Small notebooks, black covers, Strathmore brand: For years, Jack Gantos wrote in journals with “no lines, so you could draw and write.” As he explains in a call from his Boston home, “When you finished one, you had a book. You could put a rubber band around it and put it on a shelf.”
Some may think of New York City’s Upper West Side as “Seinfeld” stomping grounds, but fans of Rebecca Stead know better: These apartments, shops and streets are where Stead does her own stomping—and where the characters in her critically lauded middle grade novels live.
For 10 years, Daniel José Older worked as an EMT in Brooklyn, and he blogged each day about what he’d witnessed the night before: tragedy and joy, blood and bandages, dead people and living people—and people who hovered somewhere in between, their fates as yet undecided.
When we reach author Cassie Beasley at her family’s home in rural Georgia, it’s 50 days until the release of her debut, Circus Mirandus . . . not that she’s counting.
It’s been 20 years since Cynthia Rylant’s beloved middle grade novel Gooseberry Park introduced the world to Stumpy the squirrel and her quirky, clever, community-minded friends. Now, the furry and feathered bunch is back in Gooseberry Park and the Master Plan, and readers will delight in discovering that the Gooseberrians are as adorable, smart and resourceful as ever.
Susan Mallery is a sparkling conversationalist: She’s funny, smart and easy to talk to about all manner of topics, from her writing career to dog breeds to her favorite eyeshadow brand (it’s Laura Geller).
Thanks to a smart-alecky student who sat in the back row of her classroom, Sharon M. Draper went from teacher to award-winning writer. Of course, there were other factors: a lifelong love of reading, plus years of hard work and outstanding scholarship, for starters.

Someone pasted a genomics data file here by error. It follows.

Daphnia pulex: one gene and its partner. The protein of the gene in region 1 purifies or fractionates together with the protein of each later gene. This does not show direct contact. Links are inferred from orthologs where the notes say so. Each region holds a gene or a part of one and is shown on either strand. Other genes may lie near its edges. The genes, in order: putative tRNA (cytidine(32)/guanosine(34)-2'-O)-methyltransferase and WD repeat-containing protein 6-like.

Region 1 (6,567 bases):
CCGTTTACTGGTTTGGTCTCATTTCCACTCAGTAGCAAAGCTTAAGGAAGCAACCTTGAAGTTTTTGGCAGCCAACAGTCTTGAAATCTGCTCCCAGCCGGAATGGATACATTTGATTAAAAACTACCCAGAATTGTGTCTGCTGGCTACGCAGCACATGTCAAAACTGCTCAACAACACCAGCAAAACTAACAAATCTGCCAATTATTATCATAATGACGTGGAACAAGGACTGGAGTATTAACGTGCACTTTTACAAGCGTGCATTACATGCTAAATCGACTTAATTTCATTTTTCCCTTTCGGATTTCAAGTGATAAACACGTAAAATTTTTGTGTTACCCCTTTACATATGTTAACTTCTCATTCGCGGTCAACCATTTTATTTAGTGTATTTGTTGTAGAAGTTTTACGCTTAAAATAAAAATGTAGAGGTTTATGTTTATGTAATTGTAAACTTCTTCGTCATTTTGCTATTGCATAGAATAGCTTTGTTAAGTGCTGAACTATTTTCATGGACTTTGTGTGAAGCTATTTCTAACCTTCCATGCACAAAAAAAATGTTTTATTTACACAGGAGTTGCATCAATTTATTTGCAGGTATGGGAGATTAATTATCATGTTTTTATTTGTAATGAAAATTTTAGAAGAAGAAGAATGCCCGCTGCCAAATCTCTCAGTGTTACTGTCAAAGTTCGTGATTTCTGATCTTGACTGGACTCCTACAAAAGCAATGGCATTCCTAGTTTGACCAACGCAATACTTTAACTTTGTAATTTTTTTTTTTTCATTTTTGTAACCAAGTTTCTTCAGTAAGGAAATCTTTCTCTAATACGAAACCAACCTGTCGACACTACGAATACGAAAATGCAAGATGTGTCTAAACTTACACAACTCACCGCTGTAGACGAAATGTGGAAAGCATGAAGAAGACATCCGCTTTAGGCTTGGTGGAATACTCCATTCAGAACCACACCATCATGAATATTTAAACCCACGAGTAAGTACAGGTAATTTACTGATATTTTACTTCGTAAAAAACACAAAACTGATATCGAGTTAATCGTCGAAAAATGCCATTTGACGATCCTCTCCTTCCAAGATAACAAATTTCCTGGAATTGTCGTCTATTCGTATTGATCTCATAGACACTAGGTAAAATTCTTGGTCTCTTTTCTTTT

Martine Leavitt has a super-cool dad—a smart, rugged man named James Webster who, throughout his life, has gone on countless hikes into mountain ranges and national parks in his native Canada, where he immersed himself in and learned about nature. He also took pages and pages of notes, and countless photographs of the flora and fauna he encountered.
From the brilliantly bizarre mind of A.S. King comes a haunting look at a bleak future—not only for teenager Glory O’Brien, but for all women.
Most of the time, interviews about an author’s new novel take place a year or so after the book’s completion. So it might take a bit of doing for an author to feel up-to-date, especially if he or she is already ears-deep into the next project. Carlos Ruiz Zafón had to travel much further back in time when he spoke with BookPage from his home in Los Angeles about his fourth young adult novel, Marina: A Gothic Tale, which was first published in his native Spain in 1999.